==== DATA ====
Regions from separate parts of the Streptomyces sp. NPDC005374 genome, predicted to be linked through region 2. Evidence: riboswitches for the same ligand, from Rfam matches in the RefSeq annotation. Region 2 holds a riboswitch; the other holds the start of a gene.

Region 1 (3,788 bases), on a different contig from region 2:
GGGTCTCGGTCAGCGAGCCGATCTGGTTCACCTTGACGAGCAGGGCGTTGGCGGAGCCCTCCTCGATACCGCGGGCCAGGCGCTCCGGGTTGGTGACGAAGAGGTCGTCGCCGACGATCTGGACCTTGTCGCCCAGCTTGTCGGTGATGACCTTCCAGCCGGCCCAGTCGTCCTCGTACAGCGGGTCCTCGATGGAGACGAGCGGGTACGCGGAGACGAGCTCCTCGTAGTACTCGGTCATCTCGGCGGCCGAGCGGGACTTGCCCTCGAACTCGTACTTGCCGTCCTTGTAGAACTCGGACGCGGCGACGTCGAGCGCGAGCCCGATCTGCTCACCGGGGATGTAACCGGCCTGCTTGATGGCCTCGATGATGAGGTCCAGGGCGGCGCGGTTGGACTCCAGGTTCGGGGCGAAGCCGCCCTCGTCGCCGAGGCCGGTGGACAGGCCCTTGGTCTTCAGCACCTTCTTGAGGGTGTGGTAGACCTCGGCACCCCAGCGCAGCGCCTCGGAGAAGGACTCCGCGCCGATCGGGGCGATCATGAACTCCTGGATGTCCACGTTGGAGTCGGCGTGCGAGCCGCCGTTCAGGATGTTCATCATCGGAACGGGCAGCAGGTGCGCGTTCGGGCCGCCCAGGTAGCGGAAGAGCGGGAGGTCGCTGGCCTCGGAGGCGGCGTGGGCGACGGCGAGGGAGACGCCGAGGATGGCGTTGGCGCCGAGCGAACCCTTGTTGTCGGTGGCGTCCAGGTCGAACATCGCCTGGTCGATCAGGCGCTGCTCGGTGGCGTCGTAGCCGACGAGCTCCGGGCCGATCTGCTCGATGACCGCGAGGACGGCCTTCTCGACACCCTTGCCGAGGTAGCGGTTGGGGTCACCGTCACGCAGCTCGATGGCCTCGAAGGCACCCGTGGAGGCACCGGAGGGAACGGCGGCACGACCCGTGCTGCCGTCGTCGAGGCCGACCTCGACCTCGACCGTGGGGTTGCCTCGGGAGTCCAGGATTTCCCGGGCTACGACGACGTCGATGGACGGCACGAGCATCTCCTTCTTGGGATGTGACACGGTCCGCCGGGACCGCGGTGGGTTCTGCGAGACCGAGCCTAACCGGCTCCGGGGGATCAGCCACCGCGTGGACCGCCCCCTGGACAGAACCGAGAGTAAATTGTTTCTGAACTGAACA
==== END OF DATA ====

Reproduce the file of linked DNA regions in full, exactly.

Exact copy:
Regions from separate parts of the Streptomyces sp. NPDC005374 genome, predicted to be linked through region 2. Evidence: riboswitches for the same ligand, from Rfam matches in the RefSeq annotation. Region 2 holds a riboswitch; the other holds the start of a gene.

Region 1 (3,788 bases), on a different contig from region 2:
GGGTCTCGGTCAGCGAGCCGATCTGGTTCACCTTGACGAGCAGGGCGTTGGCGGAGCCCTCCTCGATACCGCGGGCCAGGCGCTCCGGGTTGGTGACGAAGAGGTCGTCGCCGACGATCTGGACCTTGTCGCCCAGCTTGTCGGTGATGACCTTCCAGCCGGCCCAGTCGTCCTCGTACAGCGGGTCCTCGATGGAGACGAGCGGGTACGCGGAGACGAGCTCCTCGTAGTACTCGGTCATCTCGGCGGCCGAGCGGGACTTGCCCTCGAACTCGTACTTGCCGTCCTTGTAGAACTCGGACGCGGCGACGTCGAGCGCGAGCCCGATCTGCTCACCGGGGATGTAACCGGCCTGCTTGATGGCCTCGATGATGAGGTCCAGGGCGGCGCGGTTGGACTCCAGGTTCGGGGCGAAGCCGCCCTCGTCGCCGAGGCCGGTGGACAGGCCCTTGGTCTTCAGCACCTTCTTGAGGGTGTGGTAGACCTCGGCACCCCAGCGCAGCGCCTCGGAGAAGGACTCCGCGCCGATCGGGGCGATCATGAACTCCTGGATGTCCACGTTGGAGTCGGCGTGCGAGCCGCCGTTCAGGATGTTCATCATCGGAACGGGCAGCAGGTGCGCGTTCGGGCCGCCCAGGTAGCGGAAGAGCGGGAGGTCGCTGGCCTCGGAGGCGGCGTGGGCGACGGCGAGGGAGACGCCGAGGATGGCGTTGGCGCCGAGCGAACCCTTGTTGTCGGTGGCGTCCAGGTCGAACATCGCCTGGTCGATCAGGCGCTGCTCGGTGGCGTCGTAGCCGACGAGCTCCGGGCCGATCTGCTCGATGACCGCGAGGACGGCCTTCTCGACACCCTTGCCGAGGTAGCGGTTGGGGTCACCGTCACGCAGCTCGATGGCCTCGAAGGCACCCGTGGAGGCACCGGAGGGAACGGCGGCACGACCCGTGCTGCCGTCGTCGAGGCCGACCTCGACCTCGACCGTGGGGTTGCCTCGGGAGTCCAGGATTTCCCGGGCTACGACGACGTCGATGGACGGCACGAGCATCTCCTTCTTGGGATGTGACACGGTCCGCCGGGACCGCGGTGGGTTCTGCGAGACCGAGCCTAACCGGCTCCGGGGGATCAGCCACCGCGTGGACCGCCCCCTGGACAGAACCGAGAGTAAATTGTTTCTGAACTGAACA